(AP) -- Apple is facing a lawsuit from a Pennsylvania man whose 9-year-old daughter racked up $200 in charges buying "Zombie Toxin" and other game items on her iPod.
The lawsuit seeks class-action status, saying Garen Meguerian of Phoenixville is among many people with bill shock after children went on buying sprees in iPhone, iPad and iPod games. These games are typically free to download, but players can buy items that speed up the game.
An Associated Press story in December highlighted the issue. In many cases, it appeared that children bought items such as "Smurfberries" from "Smurfs' Village" without knowing they were spending real money. ITunes didn't ask for a password for in-game purchases if it had been entered within the previous 15 minutes for any reason. This meant that parents could download a free app, hand over their devices to their kids, and later find big charges on their iTunes accounts.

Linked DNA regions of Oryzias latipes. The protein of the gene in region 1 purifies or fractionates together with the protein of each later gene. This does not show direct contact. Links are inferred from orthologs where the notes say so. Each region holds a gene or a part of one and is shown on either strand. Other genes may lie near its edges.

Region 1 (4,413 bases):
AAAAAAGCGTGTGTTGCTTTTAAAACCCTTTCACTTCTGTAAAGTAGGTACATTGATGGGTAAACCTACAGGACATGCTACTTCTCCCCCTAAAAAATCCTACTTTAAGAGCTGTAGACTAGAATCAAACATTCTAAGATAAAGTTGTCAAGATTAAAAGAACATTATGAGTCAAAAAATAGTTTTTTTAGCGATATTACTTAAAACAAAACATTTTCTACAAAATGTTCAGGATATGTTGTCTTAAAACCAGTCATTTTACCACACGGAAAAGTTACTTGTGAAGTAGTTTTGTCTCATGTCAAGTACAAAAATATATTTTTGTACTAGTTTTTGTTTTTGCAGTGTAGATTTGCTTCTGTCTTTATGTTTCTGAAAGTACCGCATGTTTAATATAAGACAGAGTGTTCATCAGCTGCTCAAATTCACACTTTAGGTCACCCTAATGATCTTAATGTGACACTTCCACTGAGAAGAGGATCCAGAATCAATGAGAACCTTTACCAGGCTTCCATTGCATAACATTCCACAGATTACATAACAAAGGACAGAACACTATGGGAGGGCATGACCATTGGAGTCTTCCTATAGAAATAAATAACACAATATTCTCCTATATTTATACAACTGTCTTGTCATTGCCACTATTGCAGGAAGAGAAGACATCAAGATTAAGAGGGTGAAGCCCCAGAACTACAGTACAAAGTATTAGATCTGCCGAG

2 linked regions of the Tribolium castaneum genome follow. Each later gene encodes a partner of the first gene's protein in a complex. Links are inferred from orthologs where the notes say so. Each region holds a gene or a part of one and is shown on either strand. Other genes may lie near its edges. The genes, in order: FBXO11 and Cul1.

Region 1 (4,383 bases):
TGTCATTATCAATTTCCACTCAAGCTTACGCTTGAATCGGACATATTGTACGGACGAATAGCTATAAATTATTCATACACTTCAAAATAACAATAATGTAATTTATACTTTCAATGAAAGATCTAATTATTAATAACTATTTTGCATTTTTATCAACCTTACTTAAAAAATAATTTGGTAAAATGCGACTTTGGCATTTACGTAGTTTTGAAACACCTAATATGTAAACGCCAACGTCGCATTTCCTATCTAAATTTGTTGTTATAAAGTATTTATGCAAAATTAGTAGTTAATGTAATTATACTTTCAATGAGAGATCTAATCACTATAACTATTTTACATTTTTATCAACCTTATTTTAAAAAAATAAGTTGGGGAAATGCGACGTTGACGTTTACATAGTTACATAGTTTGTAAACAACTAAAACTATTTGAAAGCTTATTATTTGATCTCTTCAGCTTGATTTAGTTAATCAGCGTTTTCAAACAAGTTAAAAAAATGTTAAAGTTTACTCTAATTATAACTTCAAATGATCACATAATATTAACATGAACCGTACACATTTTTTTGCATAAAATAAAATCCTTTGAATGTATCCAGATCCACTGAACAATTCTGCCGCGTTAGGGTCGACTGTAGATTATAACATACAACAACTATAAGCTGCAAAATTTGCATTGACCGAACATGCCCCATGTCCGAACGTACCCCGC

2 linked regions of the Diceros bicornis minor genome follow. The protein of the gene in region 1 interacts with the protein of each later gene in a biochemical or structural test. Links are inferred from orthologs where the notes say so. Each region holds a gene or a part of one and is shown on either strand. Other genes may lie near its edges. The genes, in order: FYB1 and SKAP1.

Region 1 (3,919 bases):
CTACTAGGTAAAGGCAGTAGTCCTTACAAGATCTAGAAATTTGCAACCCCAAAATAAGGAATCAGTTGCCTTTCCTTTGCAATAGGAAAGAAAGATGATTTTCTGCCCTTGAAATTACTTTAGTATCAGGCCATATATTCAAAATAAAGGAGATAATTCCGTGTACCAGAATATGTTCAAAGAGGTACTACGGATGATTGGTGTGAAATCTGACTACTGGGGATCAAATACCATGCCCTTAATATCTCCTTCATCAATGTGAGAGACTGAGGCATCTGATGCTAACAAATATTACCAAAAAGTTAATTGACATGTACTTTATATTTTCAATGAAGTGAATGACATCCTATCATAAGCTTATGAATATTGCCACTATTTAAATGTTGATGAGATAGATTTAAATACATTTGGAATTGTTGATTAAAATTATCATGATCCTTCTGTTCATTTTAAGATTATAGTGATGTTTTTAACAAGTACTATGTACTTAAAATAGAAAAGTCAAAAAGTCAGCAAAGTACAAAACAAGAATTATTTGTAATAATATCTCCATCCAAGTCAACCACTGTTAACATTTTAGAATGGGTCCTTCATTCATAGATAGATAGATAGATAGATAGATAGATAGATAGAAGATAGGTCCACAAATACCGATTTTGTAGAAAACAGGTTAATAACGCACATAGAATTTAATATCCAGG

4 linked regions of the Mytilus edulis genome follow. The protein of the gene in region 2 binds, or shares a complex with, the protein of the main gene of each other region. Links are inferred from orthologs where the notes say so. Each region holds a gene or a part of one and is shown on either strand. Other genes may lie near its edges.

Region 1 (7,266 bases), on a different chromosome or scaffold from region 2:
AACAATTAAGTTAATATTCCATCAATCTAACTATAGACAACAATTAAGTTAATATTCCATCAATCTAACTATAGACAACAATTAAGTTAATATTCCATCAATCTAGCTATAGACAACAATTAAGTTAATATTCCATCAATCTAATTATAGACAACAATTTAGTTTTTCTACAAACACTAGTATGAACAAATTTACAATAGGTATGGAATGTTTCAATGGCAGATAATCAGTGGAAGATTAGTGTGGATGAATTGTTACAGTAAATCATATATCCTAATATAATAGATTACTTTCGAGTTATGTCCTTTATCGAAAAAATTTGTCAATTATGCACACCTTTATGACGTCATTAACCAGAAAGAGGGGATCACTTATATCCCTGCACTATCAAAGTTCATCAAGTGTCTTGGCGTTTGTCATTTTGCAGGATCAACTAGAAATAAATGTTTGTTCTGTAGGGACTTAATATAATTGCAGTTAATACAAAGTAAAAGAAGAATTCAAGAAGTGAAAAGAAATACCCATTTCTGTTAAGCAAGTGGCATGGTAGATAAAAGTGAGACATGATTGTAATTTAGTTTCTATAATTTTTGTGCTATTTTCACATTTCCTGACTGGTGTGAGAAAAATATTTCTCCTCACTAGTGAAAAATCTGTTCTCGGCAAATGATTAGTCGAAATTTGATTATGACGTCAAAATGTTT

Apple reversed the charges of complaining customers. It also tightened its password policy with a software update in March. Entering the password outside an app no longer triggers a password-free period for in-app purchases, which now have a separate 15-minute timer.
Apple spokeswoman Kristin Huguet said the company does not comment on pending litigation.
The lawsuit was filed last week in federal court in San Francisco. CNET reported on it earlier.
"Tap Zoo," a kid-oriented game that's free to download but charges for items, was the top-grossing app in the App Store on Tuesday.
Explore further: Apple moves to stop kids racking up iTunes bills